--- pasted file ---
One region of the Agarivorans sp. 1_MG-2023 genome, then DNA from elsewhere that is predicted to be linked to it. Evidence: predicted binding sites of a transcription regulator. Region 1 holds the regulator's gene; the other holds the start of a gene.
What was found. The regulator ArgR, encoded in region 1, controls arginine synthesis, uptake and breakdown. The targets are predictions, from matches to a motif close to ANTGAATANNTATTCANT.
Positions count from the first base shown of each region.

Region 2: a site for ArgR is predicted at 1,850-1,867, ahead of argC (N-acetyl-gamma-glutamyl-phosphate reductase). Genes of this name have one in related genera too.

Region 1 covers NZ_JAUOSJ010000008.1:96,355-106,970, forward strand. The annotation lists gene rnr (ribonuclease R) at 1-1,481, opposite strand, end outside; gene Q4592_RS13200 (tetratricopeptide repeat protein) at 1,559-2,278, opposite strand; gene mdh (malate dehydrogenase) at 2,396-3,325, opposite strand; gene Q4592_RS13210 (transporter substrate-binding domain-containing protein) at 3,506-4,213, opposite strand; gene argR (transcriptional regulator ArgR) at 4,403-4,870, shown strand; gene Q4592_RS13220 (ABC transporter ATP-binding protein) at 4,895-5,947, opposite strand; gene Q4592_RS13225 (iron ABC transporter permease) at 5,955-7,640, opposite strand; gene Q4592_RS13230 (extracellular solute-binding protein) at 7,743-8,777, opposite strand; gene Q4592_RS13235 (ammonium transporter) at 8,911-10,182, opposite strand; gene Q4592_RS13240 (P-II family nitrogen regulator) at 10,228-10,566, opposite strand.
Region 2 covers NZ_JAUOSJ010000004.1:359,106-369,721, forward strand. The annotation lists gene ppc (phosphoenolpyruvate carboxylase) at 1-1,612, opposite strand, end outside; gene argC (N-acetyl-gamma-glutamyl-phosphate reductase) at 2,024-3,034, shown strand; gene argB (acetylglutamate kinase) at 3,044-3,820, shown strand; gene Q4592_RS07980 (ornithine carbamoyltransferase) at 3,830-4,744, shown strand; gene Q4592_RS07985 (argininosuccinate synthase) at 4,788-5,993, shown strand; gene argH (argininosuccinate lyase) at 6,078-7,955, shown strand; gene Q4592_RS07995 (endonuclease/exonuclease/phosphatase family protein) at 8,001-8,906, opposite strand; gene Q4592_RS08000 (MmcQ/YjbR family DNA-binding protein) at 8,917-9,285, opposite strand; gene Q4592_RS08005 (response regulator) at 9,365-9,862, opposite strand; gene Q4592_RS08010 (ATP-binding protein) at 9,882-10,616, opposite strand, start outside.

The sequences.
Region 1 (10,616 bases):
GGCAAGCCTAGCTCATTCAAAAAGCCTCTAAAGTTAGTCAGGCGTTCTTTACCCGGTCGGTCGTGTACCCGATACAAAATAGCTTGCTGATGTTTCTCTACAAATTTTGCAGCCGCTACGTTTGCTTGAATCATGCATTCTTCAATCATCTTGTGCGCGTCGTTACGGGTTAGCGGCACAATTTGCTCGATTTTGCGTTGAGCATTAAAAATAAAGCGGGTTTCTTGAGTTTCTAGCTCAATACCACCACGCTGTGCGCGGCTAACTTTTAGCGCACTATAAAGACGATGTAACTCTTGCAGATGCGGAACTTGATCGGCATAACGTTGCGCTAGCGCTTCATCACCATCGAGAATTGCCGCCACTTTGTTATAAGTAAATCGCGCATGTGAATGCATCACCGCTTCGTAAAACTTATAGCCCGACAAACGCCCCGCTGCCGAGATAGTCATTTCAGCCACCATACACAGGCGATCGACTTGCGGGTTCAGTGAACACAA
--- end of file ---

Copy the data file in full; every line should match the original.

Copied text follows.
One region of the Agarivorans sp. 1_MG-2023 genome, then DNA from elsewhere that is predicted to be linked to it. Evidence: predicted binding sites of a transcription regulator. Region 1 holds the regulator's gene; the other holds the start of a gene.
What was found. The regulator ArgR, encoded in region 1, controls arginine synthesis, uptake and breakdown. The targets are predictions, from matches to a motif close to ANTGAATANNTATTCANT.
Positions count from the first base shown of each region.

Region 2: a site for ArgR is predicted at 1,850-1,867, ahead of argC (N-acetyl-gamma-glutamyl-phosphate reductase). Genes of this name have one in related genera too.

Region 1 covers NZ_JAUOSJ010000008.1:96,355-106,970, forward strand. The annotation lists gene rnr (ribonuclease R) at 1-1,481, opposite strand, end outside; gene Q4592_RS13200 (tetratricopeptide repeat protein) at 1,559-2,278, opposite strand; gene mdh (malate dehydrogenase) at 2,396-3,325, opposite strand; gene Q4592_RS13210 (transporter substrate-binding domain-containing protein) at 3,506-4,213, opposite strand; gene argR (transcriptional regulator ArgR) at 4,403-4,870, shown strand; gene Q4592_RS13220 (ABC transporter ATP-binding protein) at 4,895-5,947, opposite strand; gene Q4592_RS13225 (iron ABC transporter permease) at 5,955-7,640, opposite strand; gene Q4592_RS13230 (extracellular solute-binding protein) at 7,743-8,777, opposite strand; gene Q4592_RS13235 (ammonium transporter) at 8,911-10,182, opposite strand; gene Q4592_RS13240 (P-II family nitrogen regulator) at 10,228-10,566, opposite strand.
Region 2 covers NZ_JAUOSJ010000004.1:359,106-369,721, forward strand. The annotation lists gene ppc (phosphoenolpyruvate carboxylase) at 1-1,612, opposite strand, end outside; gene argC (N-acetyl-gamma-glutamyl-phosphate reductase) at 2,024-3,034, shown strand; gene argB (acetylglutamate kinase) at 3,044-3,820, shown strand; gene Q4592_RS07980 (ornithine carbamoyltransferase) at 3,830-4,744, shown strand; gene Q4592_RS07985 (argininosuccinate synthase) at 4,788-5,993, shown strand; gene argH (argininosuccinate lyase) at 6,078-7,955, shown strand; gene Q4592_RS07995 (endonuclease/exonuclease/phosphatase family protein) at 8,001-8,906, opposite strand; gene Q4592_RS08000 (MmcQ/YjbR family DNA-binding protein) at 8,917-9,285, opposite strand; gene Q4592_RS08005 (response regulator) at 9,365-9,862, opposite strand; gene Q4592_RS08010 (ATP-binding protein) at 9,882-10,616, opposite strand, start outside.

The sequences.
Region 1 (10,616 bases):
GGCAAGCCTAGCTCATTCAAAAAGCCTCTAAAGTTAGTCAGGCGTTCTTTACCCGGTCGGTCGTGTACCCGATACAAAATAGCTTGCTGATGTTTCTCTACAAATTTTGCAGCCGCTACGTTTGCTTGAATCATGCATTCTTCAATCATCTTGTGCGCGTCGTTACGGGTTAGCGGCACAATTTGCTCGATTTTGCGTTGAGCATTAAAAATAAAGCGGGTTTCTTGAGTTTCTAGCTCAATACCACCACGCTGTGCGCGGCTAACTTTTAGCGCACTATAAAGACGATGTAACTCTTGCAGATGCGGAACTTGATCGGCATAACGTTGCGCTAGCGCTTCATCACCATCGAGAATTGCCGCCACTTTGTTATAAGTAAATCGCGCATGTGAATGCATCACCGCTTCGTAAAACTTATAGCCCGACAAACGCCCCGCTGCCGAGATAGTCATTTCAGCCACCATACACAGGCGATCGACTTGCGGGTTCAGTGAACACAA